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Soccer-Korea defender Lee bids emotional farewell to soccer

Reuters

By Narae Kim

SEOUL, Nov 14 (Reuters) - South Korea full back Lee

Young-pyo bid an emotional farewell to soccer on Thursday,

offering an honest yet somewhat harsh self-assessment of a

successful career that spanned three continents and took him to

the World Cup semi-finals in 2002.

Lee won two Dutch titles with PSV Eindhoven before becoming

one of the first Koreans to play in the English Premier League,

at Tottenham Hotspur, and ended his 13-year career last month

with the Vancouver Whitecaps in Canada.

"I am wrapping up my career that was filled with the joy of

victory and agony of defeat and would like to bid goodbye," the

36-year-old Lee told a news conference as he read a prepared

statement.

"I also want to apologise to many fans. Korea's biggest

weakness in the 2000s was an unstable defence and I was part of

the problem. It may have been not so obvious but there were many

games my team lost because of me," he added.

"If I were to evaluate my overall performance, I would award

myself 80 points (out of 100) as a player but 100 as a person

who enjoyed and loved soccer."

Lee played in three consecutive World Cups from 2002 and

finished his international career as the country's third

most-capped player with 127. Only 2002 team mates Hong Myung-bo

(135) and former goalkeeper Lee Woon-jae (132) have won more.

While Lee enjoyed playing stints in England, the

Netherlands, Saudi Arabia and Canada, he said the highlight of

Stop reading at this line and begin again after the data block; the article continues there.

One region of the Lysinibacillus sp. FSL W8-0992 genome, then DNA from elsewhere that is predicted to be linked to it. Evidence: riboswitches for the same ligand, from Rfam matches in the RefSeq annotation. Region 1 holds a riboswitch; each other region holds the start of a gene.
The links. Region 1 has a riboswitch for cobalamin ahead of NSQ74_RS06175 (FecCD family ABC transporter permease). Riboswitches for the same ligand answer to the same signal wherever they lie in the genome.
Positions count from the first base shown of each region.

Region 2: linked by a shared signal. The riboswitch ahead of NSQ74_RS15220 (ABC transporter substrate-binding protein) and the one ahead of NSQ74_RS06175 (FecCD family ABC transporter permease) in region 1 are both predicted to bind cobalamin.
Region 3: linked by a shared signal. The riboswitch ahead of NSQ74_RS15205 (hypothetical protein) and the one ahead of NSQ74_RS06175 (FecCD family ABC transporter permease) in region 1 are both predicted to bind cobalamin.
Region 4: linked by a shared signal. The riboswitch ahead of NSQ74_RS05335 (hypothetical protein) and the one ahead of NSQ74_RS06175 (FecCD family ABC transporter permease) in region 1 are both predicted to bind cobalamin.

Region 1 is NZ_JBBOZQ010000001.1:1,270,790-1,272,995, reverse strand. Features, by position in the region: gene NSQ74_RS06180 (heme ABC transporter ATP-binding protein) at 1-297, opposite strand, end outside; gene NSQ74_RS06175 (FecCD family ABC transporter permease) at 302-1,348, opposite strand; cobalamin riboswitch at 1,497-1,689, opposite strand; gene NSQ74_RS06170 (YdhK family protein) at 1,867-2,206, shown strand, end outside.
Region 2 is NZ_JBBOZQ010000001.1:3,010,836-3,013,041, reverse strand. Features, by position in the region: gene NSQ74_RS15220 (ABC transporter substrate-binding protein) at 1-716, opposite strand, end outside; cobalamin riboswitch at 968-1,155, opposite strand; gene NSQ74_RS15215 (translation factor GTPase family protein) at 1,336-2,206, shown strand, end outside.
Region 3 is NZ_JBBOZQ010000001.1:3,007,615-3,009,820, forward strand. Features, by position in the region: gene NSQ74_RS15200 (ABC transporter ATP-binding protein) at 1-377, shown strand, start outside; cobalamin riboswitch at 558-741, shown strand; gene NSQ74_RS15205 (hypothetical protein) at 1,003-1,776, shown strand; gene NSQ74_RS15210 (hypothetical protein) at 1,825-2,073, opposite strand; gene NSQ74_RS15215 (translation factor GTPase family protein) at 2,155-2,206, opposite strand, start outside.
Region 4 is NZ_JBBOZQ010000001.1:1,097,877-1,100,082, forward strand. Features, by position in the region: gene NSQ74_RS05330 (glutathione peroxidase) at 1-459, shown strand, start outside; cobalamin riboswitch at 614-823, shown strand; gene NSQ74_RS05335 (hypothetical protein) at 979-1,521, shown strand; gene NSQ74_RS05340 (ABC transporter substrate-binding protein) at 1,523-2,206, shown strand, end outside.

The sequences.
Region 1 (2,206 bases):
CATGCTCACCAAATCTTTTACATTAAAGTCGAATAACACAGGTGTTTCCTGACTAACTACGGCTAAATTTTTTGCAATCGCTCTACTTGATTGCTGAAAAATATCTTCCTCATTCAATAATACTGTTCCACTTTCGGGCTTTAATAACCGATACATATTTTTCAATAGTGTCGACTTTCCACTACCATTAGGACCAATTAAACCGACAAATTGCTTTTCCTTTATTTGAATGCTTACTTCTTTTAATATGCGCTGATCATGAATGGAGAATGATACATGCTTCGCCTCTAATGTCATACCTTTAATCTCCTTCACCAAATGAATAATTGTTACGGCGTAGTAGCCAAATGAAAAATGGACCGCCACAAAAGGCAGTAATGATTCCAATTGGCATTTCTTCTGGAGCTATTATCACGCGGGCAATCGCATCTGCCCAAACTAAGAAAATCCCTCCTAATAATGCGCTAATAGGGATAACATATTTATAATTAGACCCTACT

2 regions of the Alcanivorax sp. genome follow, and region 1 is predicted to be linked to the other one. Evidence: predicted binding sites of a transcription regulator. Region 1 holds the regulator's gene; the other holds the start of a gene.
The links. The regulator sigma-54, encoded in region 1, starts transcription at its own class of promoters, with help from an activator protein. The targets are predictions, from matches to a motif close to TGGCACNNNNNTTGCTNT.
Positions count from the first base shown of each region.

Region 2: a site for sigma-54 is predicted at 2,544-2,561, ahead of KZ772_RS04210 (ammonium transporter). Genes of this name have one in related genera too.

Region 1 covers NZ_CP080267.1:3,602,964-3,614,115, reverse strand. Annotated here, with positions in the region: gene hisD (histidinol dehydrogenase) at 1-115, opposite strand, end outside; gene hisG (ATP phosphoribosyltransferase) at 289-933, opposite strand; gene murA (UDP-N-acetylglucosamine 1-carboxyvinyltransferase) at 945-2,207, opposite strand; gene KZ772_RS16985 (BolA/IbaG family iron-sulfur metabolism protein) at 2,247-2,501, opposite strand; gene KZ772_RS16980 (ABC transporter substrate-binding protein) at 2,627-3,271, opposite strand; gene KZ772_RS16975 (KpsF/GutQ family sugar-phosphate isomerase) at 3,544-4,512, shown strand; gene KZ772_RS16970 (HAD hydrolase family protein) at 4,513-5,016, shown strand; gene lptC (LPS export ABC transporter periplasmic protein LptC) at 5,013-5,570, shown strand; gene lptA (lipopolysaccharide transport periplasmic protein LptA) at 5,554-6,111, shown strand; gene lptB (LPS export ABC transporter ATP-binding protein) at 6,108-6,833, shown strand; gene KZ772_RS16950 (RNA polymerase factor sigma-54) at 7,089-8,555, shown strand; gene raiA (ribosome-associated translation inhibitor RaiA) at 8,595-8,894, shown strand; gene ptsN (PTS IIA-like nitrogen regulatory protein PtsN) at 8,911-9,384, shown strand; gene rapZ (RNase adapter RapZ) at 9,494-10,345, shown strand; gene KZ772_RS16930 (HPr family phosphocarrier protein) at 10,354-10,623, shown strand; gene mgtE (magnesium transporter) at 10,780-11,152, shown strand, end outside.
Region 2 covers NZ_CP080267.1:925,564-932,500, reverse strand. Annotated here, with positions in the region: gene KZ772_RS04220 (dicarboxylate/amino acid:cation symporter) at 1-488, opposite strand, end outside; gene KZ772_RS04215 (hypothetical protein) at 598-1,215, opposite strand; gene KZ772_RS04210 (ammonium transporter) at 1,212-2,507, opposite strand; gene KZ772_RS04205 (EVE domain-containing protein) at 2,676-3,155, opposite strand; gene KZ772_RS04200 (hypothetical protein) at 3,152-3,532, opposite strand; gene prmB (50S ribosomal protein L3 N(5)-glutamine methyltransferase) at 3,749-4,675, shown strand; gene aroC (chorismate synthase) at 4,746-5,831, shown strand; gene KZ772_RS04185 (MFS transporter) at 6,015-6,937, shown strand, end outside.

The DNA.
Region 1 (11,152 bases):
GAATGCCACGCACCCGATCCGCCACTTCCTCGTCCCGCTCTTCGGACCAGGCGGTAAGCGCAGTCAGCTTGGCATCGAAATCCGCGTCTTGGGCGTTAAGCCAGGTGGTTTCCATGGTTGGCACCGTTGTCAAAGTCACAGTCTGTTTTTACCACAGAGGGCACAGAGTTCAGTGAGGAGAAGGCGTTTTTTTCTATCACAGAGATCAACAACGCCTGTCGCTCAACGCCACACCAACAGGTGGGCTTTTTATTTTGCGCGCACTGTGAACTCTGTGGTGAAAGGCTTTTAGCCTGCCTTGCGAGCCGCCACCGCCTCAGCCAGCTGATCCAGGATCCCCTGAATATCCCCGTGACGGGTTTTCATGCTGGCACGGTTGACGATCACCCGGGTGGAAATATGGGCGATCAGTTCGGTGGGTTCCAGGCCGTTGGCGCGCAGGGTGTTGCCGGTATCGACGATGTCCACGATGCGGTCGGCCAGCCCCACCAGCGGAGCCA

his career was representing his country, including the memorable

run to the semi-finals on home soil.

Riding a wave of home support and under the expert

leadership of Dutchman Guus Hiddink, South Korea beat Portugal,

Italy and Spain to become the first Asian side to reach the last

four of a World Cup before their progress was halted by Germany.

"Every single match I played with the national flag on my

uniform is meaningful. It was when I put my right hand on my

left chest that I realised the genuine pleasure of soccer...

that it is a sport 'we' play, not 'I'."

Although he declined to give specific details of his future

plans, Lee said he hoped to help the development of Korean

soccer with local media reports suggesting he would remain with

the Vancouver Whitecaps to improve his administrative skills.

The Korean Football Association will also hold a retirement

ceremony "Adieu #12" for Lee during South Korea's friendly match

against Switzerland on Friday.

Lee played his final professional match for Vancouver

against the Colorado Rapids in the last round of the Major

League Soccer regular season on Oct. 27.

He joined the MLS club in 2011.

(Editing by John O'Brien)

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